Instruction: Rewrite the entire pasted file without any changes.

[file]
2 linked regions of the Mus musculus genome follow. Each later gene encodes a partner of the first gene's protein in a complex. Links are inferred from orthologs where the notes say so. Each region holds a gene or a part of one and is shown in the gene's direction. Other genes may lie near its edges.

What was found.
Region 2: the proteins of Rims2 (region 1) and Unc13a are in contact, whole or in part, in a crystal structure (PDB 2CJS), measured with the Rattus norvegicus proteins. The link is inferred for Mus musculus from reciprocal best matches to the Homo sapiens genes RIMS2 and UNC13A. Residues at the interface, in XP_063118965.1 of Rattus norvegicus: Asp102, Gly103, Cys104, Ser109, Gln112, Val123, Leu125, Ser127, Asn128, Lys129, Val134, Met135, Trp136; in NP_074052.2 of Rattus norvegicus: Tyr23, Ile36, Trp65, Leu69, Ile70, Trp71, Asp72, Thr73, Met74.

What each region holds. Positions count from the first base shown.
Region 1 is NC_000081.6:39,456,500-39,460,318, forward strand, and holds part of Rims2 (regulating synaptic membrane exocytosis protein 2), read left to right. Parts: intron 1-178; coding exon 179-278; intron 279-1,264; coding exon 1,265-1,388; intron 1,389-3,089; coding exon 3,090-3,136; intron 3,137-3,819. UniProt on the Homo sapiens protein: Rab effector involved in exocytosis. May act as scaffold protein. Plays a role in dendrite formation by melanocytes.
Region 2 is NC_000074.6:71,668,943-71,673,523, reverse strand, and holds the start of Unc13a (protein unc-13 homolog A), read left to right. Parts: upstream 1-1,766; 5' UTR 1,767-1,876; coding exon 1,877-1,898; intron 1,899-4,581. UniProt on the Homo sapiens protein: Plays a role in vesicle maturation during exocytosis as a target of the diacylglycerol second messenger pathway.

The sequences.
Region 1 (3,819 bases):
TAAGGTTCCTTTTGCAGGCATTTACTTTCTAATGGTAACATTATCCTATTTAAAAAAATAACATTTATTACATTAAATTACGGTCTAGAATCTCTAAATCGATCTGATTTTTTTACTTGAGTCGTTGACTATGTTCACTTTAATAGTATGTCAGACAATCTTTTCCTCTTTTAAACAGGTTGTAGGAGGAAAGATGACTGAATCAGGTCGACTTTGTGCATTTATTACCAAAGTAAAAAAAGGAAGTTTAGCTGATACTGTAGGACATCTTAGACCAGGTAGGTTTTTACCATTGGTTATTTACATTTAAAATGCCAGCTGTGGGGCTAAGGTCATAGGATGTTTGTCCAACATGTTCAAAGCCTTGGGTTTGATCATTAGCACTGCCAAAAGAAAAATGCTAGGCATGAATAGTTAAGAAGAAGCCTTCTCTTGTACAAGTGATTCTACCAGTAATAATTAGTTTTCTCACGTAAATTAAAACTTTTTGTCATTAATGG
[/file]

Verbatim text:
2 linked regions of the Mus musculus genome follow. Each later gene encodes a partner of the first gene's protein in a complex. Links are inferred from orthologs where the notes say so. Each region holds a gene or a part of one and is shown in the gene's direction. Other genes may lie near its edges.

What was found.
Region 2: the proteins of Rims2 (region 1) and Unc13a are in contact, whole or in part, in a crystal structure (PDB 2CJS), measured with the Rattus norvegicus proteins. The link is inferred for Mus musculus from reciprocal best matches to the Homo sapiens genes RIMS2 and UNC13A. Residues at the interface, in XP_063118965.1 of Rattus norvegicus: Asp102, Gly103, Cys104, Ser109, Gln112, Val123, Leu125, Ser127, Asn128, Lys129, Val134, Met135, Trp136; in NP_074052.2 of Rattus norvegicus: Tyr23, Ile36, Trp65, Leu69, Ile70, Trp71, Asp72, Thr73, Met74.

What each region holds. Positions count from the first base shown.
Region 1 is NC_000081.6:39,456,500-39,460,318, forward strand, and holds part of Rims2 (regulating synaptic membrane exocytosis protein 2), read left to right. Parts: intron 1-178; coding exon 179-278; intron 279-1,264; coding exon 1,265-1,388; intron 1,389-3,089; coding exon 3,090-3,136; intron 3,137-3,819. UniProt on the Homo sapiens protein: Rab effector involved in exocytosis. May act as scaffold protein. Plays a role in dendrite formation by melanocytes.
Region 2 is NC_000074.6:71,668,943-71,673,523, reverse strand, and holds the start of Unc13a (protein unc-13 homolog A), read left to right. Parts: upstream 1-1,766; 5' UTR 1,767-1,876; coding exon 1,877-1,898; intron 1,899-4,581. UniProt on the Homo sapiens protein: Plays a role in vesicle maturation during exocytosis as a target of the diacylglycerol second messenger pathway.

The sequences.
Region 1 (3,819 bases):
TAAGGTTCCTTTTGCAGGCATTTACTTTCTAATGGTAACATTATCCTATTTAAAAAAATAACATTTATTACATTAAATTACGGTCTAGAATCTCTAAATCGATCTGATTTTTTTACTTGAGTCGTTGACTATGTTCACTTTAATAGTATGTCAGACAATCTTTTCCTCTTTTAAACAGGTTGTAGGAGGAAAGATGACTGAATCAGGTCGACTTTGTGCATTTATTACCAAAGTAAAAAAAGGAAGTTTAGCTGATACTGTAGGACATCTTAGACCAGGTAGGTTTTTACCATTGGTTATTTACATTTAAAATGCCAGCTGTGGGGCTAAGGTCATAGGATGTTTGTCCAACATGTTCAAAGCCTTGGGTTTGATCATTAGCACTGCCAAAAGAAAAATGCTAGGCATGAATAGTTAAGAAGAAGCCTTCTCTTGTACAAGTGATTCTACCAGTAATAATTAGTTTTCTCACGTAAATTAAAACTTTTTGTCATTAATGG